4 Key challenges and solutions to achieving carbon neutrality

Paris, France – October 15, 2016: modern building near Les Halles in Paris. Paris is the capital of France and one of Europes major centres of finance, commerce, fashion, science, and arts

The International Panel on Climate Change (IPCC) has issued a recent report stipulating that without drastic measures to cut carbon emissions, reduce energy use and remove carbon already in the atmosphere, we are “extremely unlikely” to meet the Paris Agreement goal of keeping global warming below 1.5C. With this new paradigm, it’s quite obvious what the to-do list should be for the production companies and large energy intensive ones. But what should companies do when their portfolio or style of business does not allow for seemingly easily achievable change of processes or fuels? Where do those businesses begin?
Reaching climate neutrality by mid-century is still possible, but only if companies step up climate action. The commonplace to begin is to understand what is currently in a business’ “carbon portfolio”, which includes understanding emissions and remits of its footprint. Ordinarily, this activity is known as a “snapshot” of organizational emissions over a course of a 12 month period. It can also be called “baseline footprint”, meaning a starting or business-as-usual spot from which the company will start its journey toward emission reduction and effectively carbon neutrality or zero fossil fuels.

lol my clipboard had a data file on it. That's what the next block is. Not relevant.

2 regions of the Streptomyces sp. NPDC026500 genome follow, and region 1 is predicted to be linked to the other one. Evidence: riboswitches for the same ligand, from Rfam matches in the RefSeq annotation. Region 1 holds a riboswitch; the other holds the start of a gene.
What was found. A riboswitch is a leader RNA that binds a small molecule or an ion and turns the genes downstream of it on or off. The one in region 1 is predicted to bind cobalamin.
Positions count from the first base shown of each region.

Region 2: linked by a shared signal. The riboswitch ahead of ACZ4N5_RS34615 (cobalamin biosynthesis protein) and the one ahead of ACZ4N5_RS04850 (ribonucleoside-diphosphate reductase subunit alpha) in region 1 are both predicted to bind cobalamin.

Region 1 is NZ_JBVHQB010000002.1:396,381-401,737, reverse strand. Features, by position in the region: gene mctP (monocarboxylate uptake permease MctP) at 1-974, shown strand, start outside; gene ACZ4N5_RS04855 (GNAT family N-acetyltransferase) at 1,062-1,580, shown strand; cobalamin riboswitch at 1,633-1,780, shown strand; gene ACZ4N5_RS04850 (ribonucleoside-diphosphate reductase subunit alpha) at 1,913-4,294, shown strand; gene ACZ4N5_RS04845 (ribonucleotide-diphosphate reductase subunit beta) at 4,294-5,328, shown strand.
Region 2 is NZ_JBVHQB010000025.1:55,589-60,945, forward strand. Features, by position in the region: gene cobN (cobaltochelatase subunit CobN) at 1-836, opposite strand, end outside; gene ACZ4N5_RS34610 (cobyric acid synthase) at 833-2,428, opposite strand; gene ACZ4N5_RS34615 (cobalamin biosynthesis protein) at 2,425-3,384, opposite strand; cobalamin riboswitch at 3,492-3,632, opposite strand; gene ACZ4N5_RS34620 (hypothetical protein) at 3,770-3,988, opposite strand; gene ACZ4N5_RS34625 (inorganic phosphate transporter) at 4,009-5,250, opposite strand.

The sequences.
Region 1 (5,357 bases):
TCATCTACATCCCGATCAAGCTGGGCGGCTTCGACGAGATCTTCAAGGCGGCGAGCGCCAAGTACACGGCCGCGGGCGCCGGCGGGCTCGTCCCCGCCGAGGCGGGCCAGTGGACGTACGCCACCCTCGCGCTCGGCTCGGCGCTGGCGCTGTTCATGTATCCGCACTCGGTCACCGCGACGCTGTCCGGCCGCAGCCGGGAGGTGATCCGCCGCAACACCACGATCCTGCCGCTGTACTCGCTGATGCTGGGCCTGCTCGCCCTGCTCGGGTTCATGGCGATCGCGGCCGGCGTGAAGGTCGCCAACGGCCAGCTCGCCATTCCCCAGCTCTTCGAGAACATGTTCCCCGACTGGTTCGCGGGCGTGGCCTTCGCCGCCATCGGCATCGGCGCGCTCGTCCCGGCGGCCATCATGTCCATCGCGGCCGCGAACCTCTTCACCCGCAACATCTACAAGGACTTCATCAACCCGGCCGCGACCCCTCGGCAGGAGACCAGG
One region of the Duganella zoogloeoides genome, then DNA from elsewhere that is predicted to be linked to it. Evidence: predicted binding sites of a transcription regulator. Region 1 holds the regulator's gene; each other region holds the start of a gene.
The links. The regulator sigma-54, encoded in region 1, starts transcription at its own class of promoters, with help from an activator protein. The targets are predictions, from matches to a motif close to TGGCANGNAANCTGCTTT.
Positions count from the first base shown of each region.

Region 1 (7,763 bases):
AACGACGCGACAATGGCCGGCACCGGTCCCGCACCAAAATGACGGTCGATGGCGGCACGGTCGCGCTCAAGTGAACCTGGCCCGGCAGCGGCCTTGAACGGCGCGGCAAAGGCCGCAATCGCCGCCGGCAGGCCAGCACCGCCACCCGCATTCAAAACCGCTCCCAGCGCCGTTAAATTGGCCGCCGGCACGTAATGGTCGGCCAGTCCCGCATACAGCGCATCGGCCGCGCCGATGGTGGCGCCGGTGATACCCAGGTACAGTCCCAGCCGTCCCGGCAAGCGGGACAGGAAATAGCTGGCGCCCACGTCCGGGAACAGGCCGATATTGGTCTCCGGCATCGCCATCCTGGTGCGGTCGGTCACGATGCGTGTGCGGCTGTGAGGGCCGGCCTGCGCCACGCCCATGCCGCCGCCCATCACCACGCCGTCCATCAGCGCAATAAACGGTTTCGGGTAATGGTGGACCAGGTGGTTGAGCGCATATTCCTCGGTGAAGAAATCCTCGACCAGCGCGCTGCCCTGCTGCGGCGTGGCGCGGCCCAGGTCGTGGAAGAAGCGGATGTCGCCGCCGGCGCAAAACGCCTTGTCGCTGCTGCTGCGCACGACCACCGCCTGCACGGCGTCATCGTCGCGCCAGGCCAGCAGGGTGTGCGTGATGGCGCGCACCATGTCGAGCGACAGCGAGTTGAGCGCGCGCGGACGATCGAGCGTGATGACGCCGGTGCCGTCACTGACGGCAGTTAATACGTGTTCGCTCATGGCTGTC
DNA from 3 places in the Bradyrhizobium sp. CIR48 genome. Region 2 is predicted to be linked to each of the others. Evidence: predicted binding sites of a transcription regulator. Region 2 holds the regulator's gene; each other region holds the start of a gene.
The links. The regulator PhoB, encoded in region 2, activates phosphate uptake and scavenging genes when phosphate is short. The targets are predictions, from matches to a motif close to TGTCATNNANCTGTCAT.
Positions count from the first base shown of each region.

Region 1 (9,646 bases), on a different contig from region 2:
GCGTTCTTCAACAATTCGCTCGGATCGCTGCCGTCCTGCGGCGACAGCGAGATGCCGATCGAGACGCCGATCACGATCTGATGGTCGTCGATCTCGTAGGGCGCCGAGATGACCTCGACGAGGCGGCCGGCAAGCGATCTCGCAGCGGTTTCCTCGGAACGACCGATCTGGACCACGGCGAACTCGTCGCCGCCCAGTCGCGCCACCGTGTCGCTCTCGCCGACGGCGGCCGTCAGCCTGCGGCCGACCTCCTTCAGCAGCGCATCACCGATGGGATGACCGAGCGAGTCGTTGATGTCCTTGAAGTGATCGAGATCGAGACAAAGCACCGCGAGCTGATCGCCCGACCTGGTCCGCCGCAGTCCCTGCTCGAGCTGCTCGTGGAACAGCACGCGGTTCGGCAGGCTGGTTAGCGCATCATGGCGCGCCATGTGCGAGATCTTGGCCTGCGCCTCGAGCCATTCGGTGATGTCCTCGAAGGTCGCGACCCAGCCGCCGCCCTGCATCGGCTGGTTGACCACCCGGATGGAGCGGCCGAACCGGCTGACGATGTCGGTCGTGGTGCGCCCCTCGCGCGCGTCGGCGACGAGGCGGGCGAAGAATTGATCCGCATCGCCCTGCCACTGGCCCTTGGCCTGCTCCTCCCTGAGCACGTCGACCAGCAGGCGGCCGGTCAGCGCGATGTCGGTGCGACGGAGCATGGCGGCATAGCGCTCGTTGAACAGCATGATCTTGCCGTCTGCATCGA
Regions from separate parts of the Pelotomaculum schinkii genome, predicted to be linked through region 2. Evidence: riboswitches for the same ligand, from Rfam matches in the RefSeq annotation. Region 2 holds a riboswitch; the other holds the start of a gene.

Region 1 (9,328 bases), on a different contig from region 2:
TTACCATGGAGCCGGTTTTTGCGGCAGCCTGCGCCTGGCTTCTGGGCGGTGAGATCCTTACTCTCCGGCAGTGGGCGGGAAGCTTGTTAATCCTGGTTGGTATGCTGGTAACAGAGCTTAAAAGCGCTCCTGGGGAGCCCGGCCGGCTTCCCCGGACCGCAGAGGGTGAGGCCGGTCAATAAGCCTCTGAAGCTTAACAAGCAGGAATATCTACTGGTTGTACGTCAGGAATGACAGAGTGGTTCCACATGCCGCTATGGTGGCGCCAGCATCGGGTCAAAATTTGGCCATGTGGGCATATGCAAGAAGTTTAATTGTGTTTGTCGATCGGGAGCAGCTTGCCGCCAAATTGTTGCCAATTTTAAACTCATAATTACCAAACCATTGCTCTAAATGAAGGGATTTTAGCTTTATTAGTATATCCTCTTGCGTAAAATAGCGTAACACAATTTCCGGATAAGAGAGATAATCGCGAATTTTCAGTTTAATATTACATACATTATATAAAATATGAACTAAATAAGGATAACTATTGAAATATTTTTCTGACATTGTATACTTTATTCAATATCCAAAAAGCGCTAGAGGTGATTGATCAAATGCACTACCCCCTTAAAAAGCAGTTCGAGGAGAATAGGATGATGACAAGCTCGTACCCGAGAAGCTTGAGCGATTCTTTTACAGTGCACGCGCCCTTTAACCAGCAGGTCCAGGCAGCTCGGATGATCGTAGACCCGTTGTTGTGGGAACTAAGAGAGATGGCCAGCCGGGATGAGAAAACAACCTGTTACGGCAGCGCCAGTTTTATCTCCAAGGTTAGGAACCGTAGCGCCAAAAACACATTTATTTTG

But what do companies face while attempting to measure their carbon footprint? Here are four key challenges and how real estate companies can tackle them to meet carbon neutrality.

Challenge 1: Boundaries – where is the line drawn between owners vs. tenant responsibilities?

Business operations, especially within CRE, vary in legal structures and organizational setups; they include wholly owned operations, incorporated and non-incorporated joint ventures, subsidiaries, and others, and also various types of leased assets inside of these different structures. According to the GHG Protocol, when setting organizational boundaries, a company selects an approach for consolidating GHG emissions and then consistently applies the selected approach to define those businesses and operations that constitute the company for the purpose of accounting and reporting emissions.